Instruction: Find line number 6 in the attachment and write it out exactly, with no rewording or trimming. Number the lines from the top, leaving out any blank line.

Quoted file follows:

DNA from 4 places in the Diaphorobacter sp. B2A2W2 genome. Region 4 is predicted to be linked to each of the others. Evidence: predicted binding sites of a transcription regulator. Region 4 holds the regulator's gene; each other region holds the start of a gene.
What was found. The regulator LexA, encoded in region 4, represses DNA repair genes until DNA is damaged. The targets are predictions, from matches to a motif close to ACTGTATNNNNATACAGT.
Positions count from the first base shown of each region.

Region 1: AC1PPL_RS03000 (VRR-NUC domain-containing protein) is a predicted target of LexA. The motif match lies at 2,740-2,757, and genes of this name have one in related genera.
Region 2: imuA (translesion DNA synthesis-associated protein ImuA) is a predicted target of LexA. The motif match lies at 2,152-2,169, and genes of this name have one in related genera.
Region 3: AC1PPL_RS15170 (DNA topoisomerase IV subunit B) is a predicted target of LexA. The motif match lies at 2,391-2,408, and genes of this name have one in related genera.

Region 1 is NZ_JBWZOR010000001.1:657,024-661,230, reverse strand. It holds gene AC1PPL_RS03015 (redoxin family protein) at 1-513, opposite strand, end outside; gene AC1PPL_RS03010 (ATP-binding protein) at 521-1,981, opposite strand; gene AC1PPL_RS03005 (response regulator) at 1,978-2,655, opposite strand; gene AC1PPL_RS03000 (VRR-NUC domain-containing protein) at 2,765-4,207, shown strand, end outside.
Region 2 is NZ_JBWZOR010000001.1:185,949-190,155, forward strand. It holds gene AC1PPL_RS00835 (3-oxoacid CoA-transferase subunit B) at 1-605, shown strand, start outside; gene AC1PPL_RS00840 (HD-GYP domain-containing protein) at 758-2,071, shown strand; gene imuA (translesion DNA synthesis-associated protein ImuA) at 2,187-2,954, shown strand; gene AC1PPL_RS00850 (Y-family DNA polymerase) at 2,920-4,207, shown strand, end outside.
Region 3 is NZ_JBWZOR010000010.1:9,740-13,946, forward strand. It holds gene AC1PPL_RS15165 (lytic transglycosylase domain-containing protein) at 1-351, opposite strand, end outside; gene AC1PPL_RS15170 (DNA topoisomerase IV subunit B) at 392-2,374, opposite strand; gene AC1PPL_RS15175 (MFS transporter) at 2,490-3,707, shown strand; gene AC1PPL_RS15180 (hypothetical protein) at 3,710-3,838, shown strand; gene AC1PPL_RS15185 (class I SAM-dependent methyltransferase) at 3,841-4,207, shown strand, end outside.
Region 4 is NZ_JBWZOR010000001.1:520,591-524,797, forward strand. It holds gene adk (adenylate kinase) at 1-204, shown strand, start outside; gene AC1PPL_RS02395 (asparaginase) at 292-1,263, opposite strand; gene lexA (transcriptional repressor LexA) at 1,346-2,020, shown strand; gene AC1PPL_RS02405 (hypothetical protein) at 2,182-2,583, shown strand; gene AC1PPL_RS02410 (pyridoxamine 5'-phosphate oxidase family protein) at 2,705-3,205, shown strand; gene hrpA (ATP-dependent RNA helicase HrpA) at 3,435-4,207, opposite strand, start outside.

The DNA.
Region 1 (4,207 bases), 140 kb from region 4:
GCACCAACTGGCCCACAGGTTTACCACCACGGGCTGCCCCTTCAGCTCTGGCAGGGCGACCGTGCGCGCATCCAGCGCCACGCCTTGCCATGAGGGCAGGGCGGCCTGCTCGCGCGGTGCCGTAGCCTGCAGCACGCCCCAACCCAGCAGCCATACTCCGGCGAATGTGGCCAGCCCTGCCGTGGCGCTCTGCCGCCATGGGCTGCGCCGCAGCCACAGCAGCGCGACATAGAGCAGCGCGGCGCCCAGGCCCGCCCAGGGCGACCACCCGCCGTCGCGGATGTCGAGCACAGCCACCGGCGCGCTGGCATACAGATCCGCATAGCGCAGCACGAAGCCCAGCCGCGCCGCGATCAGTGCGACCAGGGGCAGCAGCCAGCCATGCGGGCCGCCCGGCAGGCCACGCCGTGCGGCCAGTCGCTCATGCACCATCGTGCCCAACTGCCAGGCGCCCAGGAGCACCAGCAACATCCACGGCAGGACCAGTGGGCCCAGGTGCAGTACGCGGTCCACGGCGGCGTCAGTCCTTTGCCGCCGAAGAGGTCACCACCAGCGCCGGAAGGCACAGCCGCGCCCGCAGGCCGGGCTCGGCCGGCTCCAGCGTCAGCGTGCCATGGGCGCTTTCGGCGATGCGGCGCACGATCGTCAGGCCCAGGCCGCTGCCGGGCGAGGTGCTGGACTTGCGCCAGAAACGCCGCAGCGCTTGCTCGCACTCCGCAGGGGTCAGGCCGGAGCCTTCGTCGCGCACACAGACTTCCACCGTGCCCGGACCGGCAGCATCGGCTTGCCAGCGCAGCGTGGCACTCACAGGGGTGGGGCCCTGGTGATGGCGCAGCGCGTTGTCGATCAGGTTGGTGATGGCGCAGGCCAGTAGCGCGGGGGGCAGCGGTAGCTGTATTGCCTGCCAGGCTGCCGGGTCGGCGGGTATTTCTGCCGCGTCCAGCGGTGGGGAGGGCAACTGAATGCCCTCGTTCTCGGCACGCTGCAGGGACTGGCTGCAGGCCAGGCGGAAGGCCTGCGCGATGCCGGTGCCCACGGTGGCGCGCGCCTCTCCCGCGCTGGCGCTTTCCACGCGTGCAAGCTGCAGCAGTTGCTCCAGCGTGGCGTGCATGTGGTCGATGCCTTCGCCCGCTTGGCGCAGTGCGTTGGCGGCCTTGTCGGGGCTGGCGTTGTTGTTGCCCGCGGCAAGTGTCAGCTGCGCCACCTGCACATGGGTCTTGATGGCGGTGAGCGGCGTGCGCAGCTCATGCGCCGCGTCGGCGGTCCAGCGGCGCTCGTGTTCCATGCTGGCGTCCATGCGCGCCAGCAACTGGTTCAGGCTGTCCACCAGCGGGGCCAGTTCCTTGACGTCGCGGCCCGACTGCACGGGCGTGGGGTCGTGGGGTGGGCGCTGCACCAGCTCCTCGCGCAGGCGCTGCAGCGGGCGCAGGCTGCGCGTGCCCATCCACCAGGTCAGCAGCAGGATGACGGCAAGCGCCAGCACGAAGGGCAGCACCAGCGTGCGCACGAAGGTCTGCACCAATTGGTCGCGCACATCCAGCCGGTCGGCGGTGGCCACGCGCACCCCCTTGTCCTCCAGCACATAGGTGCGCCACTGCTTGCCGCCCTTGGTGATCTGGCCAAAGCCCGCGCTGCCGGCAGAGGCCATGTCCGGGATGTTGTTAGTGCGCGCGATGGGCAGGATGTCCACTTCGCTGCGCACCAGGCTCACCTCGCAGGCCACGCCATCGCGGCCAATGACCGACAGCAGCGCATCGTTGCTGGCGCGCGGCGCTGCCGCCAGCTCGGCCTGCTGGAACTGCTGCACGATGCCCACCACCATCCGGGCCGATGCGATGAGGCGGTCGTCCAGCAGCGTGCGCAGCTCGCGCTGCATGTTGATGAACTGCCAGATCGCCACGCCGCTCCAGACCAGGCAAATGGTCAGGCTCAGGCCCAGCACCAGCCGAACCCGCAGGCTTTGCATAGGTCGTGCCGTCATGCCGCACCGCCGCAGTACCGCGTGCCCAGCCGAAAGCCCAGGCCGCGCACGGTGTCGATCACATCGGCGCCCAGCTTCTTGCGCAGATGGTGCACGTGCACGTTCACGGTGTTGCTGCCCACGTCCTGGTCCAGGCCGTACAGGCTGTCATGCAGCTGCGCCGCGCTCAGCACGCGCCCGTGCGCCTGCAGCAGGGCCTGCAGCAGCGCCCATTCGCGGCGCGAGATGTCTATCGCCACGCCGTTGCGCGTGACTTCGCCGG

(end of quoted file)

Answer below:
Region 3: AC1PPL_RS15170 (DNA topoisomerase IV subunit B) is a predicted target of LexA. The motif match lies at 2,391-2,408, and genes of this name have one in related genera.